Allen was born and raised in and around Wampum, Pennsylvania, a one-square mile borough in Lawrence County on the western edge of the Commonwealth that can be found approximately 40 miles northwest of Pittsburgh and just 10 miles from the PA-Ohio border.
Though the town was overwhelmingly white in population and he was being raised in the racially charged America of the 1950’s, Allen experienced few overt problems thanks largely to his athletic abilities.
He and brothers Hank and Ronnie became basketball stars at Wampum High School, leading the team to championships while each became All-State players.
Allen became a professional baseball player rather than a pro hoops star simply because America’s pastime paid more, and Allen looked to provide a better life for himself and his family
, led by his mother, a God-loving and fearing Christian woman who worked hard to support her boys as a single parent.
He was also part of what Nathanson refers to as the “second generation of black players” who came after trailblazers such as Jackie Robinson and Larry Doby had begun integrating the game a decade or so earlier.
“This was Dick Allen’s generation,” writes Nathanson, “and their stories are, in fact, no less compelling, no less triumphant.”

“But this generation, unlike Robinson’s, did not end with an exclamation mark. Instead it bled slowly and imperceptibly into the modern game, where the racial double standard finally disappeared, and if you don’t look for it, you’re likely to miss it. But it’s there. And Dick Allen, at times unwittingly, at times quite cunningly, is a large part of the reason it ultimately succeeded.” ~ Nathanson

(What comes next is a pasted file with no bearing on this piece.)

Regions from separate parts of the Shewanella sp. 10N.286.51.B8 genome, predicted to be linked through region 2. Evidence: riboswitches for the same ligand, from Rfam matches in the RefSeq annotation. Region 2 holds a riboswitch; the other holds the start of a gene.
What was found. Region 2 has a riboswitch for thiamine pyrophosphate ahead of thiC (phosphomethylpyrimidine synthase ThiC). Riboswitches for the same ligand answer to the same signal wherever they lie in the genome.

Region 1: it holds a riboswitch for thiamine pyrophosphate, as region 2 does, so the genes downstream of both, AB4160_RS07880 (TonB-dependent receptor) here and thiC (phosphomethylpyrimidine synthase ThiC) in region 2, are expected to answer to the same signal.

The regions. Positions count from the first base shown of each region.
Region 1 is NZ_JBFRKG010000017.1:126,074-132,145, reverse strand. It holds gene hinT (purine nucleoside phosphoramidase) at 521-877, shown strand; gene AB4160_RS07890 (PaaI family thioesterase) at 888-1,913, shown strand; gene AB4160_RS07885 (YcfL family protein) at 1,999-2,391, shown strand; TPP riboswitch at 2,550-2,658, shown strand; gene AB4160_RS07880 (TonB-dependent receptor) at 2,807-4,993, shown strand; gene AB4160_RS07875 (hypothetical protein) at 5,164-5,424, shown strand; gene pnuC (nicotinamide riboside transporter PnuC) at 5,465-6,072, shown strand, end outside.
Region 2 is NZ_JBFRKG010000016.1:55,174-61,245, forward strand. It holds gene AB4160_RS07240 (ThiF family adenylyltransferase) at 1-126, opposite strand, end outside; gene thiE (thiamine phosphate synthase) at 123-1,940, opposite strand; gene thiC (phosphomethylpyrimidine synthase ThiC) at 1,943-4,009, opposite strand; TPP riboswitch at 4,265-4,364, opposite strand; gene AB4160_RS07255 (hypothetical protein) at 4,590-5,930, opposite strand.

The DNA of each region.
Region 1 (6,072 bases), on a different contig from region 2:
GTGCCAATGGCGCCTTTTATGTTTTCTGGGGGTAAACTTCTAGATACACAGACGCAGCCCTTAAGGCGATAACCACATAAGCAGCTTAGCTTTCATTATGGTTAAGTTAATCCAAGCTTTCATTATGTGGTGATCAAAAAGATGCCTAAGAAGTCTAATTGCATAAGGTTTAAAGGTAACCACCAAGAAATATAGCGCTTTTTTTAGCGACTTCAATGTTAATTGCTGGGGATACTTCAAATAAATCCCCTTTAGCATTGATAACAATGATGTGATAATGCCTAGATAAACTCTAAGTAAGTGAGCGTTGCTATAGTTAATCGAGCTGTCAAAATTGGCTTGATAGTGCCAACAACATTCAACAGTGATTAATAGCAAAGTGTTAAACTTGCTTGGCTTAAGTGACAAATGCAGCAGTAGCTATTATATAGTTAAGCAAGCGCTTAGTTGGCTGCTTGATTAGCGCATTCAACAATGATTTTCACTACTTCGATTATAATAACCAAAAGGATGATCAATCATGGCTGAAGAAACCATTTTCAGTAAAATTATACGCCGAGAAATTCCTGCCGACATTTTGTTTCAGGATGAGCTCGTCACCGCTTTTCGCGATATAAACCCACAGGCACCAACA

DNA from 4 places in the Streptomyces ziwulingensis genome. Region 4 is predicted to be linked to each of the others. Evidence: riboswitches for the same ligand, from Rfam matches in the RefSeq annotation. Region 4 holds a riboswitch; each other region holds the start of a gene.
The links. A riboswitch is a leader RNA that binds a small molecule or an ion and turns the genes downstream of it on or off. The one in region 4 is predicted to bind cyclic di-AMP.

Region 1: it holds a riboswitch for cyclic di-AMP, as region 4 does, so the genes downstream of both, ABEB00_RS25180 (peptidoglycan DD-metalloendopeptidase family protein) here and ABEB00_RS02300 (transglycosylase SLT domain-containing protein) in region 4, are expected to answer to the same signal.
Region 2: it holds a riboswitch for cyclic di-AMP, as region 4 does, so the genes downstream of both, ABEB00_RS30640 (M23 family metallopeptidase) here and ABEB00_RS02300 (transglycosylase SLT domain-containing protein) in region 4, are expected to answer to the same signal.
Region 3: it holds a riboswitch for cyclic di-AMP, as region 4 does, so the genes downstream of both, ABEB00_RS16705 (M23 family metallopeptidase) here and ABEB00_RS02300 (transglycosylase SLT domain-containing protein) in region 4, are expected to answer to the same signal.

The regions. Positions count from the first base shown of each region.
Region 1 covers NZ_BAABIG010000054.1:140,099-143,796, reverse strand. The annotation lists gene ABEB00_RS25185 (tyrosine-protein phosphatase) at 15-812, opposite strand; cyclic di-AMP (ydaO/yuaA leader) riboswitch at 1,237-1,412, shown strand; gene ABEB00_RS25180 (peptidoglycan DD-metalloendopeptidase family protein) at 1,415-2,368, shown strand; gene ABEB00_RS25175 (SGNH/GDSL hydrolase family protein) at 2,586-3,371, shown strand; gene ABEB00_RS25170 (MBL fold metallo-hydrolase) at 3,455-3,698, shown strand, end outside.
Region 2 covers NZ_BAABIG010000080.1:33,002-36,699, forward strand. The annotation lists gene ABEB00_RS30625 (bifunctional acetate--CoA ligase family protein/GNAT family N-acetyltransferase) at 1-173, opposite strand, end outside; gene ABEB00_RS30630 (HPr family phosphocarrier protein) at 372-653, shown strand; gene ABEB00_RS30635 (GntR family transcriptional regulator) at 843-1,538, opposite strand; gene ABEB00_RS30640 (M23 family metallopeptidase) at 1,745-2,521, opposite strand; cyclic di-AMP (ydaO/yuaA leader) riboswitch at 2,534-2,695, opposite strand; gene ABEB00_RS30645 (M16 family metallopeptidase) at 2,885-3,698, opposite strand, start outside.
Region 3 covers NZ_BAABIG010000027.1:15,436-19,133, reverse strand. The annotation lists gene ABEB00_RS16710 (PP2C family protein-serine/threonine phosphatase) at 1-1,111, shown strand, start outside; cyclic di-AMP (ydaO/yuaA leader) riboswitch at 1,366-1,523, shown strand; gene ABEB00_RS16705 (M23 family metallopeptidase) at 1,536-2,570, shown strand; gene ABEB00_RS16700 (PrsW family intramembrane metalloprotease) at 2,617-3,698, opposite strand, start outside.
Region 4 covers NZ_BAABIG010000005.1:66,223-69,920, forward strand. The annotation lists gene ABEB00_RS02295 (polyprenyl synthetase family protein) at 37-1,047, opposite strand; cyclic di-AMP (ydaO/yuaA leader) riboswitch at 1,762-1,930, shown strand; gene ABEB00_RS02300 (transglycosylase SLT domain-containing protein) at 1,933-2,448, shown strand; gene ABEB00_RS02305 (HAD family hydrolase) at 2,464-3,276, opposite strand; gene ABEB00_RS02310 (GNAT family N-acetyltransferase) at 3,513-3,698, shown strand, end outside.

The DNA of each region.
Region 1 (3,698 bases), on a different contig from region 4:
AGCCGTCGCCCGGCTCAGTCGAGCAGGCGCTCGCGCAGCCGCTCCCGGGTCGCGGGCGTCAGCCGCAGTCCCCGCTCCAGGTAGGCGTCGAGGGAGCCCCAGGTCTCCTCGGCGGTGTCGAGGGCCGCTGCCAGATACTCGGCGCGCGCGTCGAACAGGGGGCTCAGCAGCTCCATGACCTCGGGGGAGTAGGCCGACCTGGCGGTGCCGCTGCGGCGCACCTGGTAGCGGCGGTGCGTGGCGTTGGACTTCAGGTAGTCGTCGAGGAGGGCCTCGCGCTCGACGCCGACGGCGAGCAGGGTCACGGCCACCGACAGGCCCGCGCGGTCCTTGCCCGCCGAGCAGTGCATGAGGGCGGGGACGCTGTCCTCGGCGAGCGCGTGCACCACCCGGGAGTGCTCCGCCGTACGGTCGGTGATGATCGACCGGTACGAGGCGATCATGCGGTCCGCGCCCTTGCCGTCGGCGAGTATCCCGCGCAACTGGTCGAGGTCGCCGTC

The racial and other societal challenges of the times were made a bit more difficult for Allen than even others in the game, as the Phillies were notoriously averse to bringing in black ball players.
The Phils would become the last major league team to integrate when John Kennedy made his debut on April 22nd, 1957 at Roosevelt Stadium in Jersey City, NJ as a pinch runner in a game against the Dodgers.
But it was Allen who would become the franchise’ first-ever black superstar during a time when Philadelphia was far less ethnically diverse than it has become today.
Over the first couple of chapters, Nathanson does an outstanding job of setting the stage for the rest of his book, for Allen’s experiences in Philly, and for the slugger’s 15-year big league career. In those pages he paints a clear picture of Allen’s personal life, and of the game in those days.
Things were especially difficult in places like the Phillies’ minor league affiliate at Little Rock, Arkansas, where Allen became the first-ever black player.

When the game was on, everybody was for you,” Nathanson quotes Allen. “When the game was over, everybody walked away from you and you were on your own.

Nathanson covers the rise of the mid-60’s contending Phillies with Allen starring as the club took a run at the 1964 NL Pennant, a run that every fan of the team knows ended in one of the most inglorious collapses in baseball history.
He pulls no punches in covering Allen’s infamous pre-game locker room fight with teammate Frank Thomas, the deterioration of Connie Mack Stadium and its surrounding neighborhood, and other racial elements of the times surrounding the team in the 1960’s in vivid, well-researched, and well-written detail.